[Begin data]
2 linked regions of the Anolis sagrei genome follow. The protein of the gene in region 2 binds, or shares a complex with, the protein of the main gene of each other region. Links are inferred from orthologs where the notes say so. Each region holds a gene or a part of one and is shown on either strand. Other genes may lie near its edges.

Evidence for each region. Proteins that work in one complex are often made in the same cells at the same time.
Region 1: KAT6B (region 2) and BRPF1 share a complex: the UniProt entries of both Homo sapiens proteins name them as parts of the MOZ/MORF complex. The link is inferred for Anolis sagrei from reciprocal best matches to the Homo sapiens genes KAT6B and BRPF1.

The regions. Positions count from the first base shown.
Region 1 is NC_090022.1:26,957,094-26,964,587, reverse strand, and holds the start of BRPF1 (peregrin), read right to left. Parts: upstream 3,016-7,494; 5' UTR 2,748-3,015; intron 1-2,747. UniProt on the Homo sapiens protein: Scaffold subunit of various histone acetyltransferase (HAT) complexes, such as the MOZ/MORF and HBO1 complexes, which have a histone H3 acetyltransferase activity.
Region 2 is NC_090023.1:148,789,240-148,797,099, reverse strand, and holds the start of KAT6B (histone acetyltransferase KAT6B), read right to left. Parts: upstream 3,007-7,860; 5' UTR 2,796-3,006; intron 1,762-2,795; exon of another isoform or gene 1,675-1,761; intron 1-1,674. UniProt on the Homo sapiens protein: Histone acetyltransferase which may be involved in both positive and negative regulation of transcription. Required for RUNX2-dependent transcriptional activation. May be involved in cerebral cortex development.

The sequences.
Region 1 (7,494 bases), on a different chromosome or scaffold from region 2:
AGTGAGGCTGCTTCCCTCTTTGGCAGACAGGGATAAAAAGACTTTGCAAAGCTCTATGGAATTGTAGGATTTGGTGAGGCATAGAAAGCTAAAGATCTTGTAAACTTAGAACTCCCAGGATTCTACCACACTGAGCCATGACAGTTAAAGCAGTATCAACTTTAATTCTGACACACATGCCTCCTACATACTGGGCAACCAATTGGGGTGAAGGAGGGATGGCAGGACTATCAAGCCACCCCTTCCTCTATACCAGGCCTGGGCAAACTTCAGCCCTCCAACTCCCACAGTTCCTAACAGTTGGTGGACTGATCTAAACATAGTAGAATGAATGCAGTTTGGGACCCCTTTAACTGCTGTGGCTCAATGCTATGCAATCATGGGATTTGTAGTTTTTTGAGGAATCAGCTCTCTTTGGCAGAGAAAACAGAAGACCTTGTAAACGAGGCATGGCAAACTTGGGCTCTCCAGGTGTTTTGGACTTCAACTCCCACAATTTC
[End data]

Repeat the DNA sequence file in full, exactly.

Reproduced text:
2 linked regions of the Anolis sagrei genome follow. The protein of the gene in region 2 binds, or shares a complex with, the protein of the main gene of each other region. Links are inferred from orthologs where the notes say so. Each region holds a gene or a part of one and is shown on either strand. Other genes may lie near its edges.

Evidence for each region. Proteins that work in one complex are often made in the same cells at the same time.
Region 1: KAT6B (region 2) and BRPF1 share a complex: the UniProt entries of both Homo sapiens proteins name them as parts of the MOZ/MORF complex. The link is inferred for Anolis sagrei from reciprocal best matches to the Homo sapiens genes KAT6B and BRPF1.

The regions. Positions count from the first base shown.
Region 1 is NC_090022.1:26,957,094-26,964,587, reverse strand, and holds the start of BRPF1 (peregrin), read right to left. Parts: upstream 3,016-7,494; 5' UTR 2,748-3,015; intron 1-2,747. UniProt on the Homo sapiens protein: Scaffold subunit of various histone acetyltransferase (HAT) complexes, such as the MOZ/MORF and HBO1 complexes, which have a histone H3 acetyltransferase activity.
Region 2 is NC_090023.1:148,789,240-148,797,099, reverse strand, and holds the start of KAT6B (histone acetyltransferase KAT6B), read right to left. Parts: upstream 3,007-7,860; 5' UTR 2,796-3,006; intron 1,762-2,795; exon of another isoform or gene 1,675-1,761; intron 1-1,674. UniProt on the Homo sapiens protein: Histone acetyltransferase which may be involved in both positive and negative regulation of transcription. Required for RUNX2-dependent transcriptional activation. May be involved in cerebral cortex development.

The sequences.
Region 1 (7,494 bases), on a different chromosome or scaffold from region 2:
AGTGAGGCTGCTTCCCTCTTTGGCAGACAGGGATAAAAAGACTTTGCAAAGCTCTATGGAATTGTAGGATTTGGTGAGGCATAGAAAGCTAAAGATCTTGTAAACTTAGAACTCCCAGGATTCTACCACACTGAGCCATGACAGTTAAAGCAGTATCAACTTTAATTCTGACACACATGCCTCCTACATACTGGGCAACCAATTGGGGTGAAGGAGGGATGGCAGGACTATCAAGCCACCCCTTCCTCTATACCAGGCCTGGGCAAACTTCAGCCCTCCAACTCCCACAGTTCCTAACAGTTGGTGGACTGATCTAAACATAGTAGAATGAATGCAGTTTGGGACCCCTTTAACTGCTGTGGCTCAATGCTATGCAATCATGGGATTTGTAGTTTTTTGAGGAATCAGCTCTCTTTGGCAGAGAAAACAGAAGACCTTGTAAACGAGGCATGGCAAACTTGGGCTCTCCAGGTGTTTTGGACTTCAACTCCCACAATTTC